BIOE 163 Bio-Device Engineering
This course will instruct students with the fundamental principles of bio-device design, fabrication and biocompatibility, and let students experiment with the state-of-the-art bio-devices. Students will gain the hands-on experience with these bio-instruments which are also used in the field. Emphasis is given to the cutting-edge applications in biomedical diagnostics and pharmaceutical drug discovery and development, particularly detection and monitoring interaction, and activity of biomolecules, such as enzymes, receptors, antibody, nucleic acids, and bioanalytes. Prerequisites: BIOL 25 or BIOE 22 & CHEM 31 (4 units)

BIOE 163 L Laboratory for BIOE 163
Co-requisite: BIOE 163. (1 unit)

BIOE 167 Medical Imaging Systems
Overview of medical imaging systems including sensors and electrical interfaces for date acquisition, mathematical models of the relationship of structural and physiological information to senor measurements, resolution and accuracy limits based on the acquisition system parameters, impact of the imaging system on the volume being imaged, data measured, and conversion process from electronic signals to image synthesis. Analysis of the specification and interaction of the functional units of imaging systems and the expected performance. Focus on MRI, CT, ultrasound, PET, and impedance imaging. Also listed as ELEN167. Prerequisites: BIOE 162/ELEN 162 or ELEN 110 or MECH 142. (4 units)

BIOE 171 Physiology & Anatomy for Engineers
This course examines the structure and function of the human body and the mechanisms for maintaining homeostasis. The course will provide a molecular-level understanding of human anatomy and physiology in select organ systems. The course will include lectures, class discussions, case studies, computer simulations, field trips, lab exercises and team projects. Prerequisite: BIOL 21 (or BIOL 21). (4 units)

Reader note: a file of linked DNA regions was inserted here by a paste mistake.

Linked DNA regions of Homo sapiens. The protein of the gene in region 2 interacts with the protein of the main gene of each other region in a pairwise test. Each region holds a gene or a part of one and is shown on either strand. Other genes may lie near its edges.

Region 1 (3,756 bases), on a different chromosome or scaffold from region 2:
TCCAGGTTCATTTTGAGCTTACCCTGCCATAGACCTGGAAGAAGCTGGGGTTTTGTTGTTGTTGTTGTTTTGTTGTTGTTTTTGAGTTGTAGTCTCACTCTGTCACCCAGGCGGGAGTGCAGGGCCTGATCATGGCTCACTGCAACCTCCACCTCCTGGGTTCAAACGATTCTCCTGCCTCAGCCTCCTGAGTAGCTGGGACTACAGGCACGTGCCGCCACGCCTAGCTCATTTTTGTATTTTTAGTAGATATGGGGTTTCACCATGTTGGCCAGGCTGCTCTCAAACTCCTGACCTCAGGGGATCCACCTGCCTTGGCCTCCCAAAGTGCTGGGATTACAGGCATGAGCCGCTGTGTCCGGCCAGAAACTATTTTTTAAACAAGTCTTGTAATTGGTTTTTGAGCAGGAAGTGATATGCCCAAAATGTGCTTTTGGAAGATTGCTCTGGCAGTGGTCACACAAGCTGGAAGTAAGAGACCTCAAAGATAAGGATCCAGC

BIOE 171 L Laboratory for BIOE 171
Co-requisite: BIOE 171 (1 unit)

BIOE 172 Tissue Engineering I
This course will introduce the basic principles underlying the design and engineering of functional biological substitutes to restore tissue function. Cell sourcing, manipulation of cell fate, biomaterial properties and cell-material interactions, and specific biochemical and biophysical cues presented by the extracellular matrix will be discussed, as well as the current status and future possibilities in the development of biological substitutes for various tissue types. Prerequisite: BIOE 22 or BIOL 254. (4 units)

BIOE 172 L Laboratory for BIOE 172
Co-requisite: BIOE 172. (1 unit)

BIOE 173 Tissue Engineering II
This course will provide a detailed overview of the progress achieved in developing tissue engineering therapies for a wide variety of human diseases and disorders. It will organized into two sections; the first section will provide a basic overview of in vivo tissue growth and development, tools and materials needed to design tissues and organs, stem cell biology and other emerging technologies. This basic section will be complemented by a series of recent examples in applying tissue engineering to various organ systems. Prerequisite: BIOE 172. (4 units)

BIOE 174 Microfabrication and Microfluidics for Bioengineering Applications
Focuses on those aspects of micro/nanofabrication that are best suited to BioMEMS and microfluidics to better understand and manipulate biological molecules and cells. The course aims to introduce students to the state-of-art applications in biological and biomedical research through lectures and discussion of current literature. A team design project that stresses interdisciplinary communication and problem solving is one of the course requirements. Also listed as ENGR 254. Prerequisite: BIOE 10, BIOE 21 (or BIOL 21) (4 units)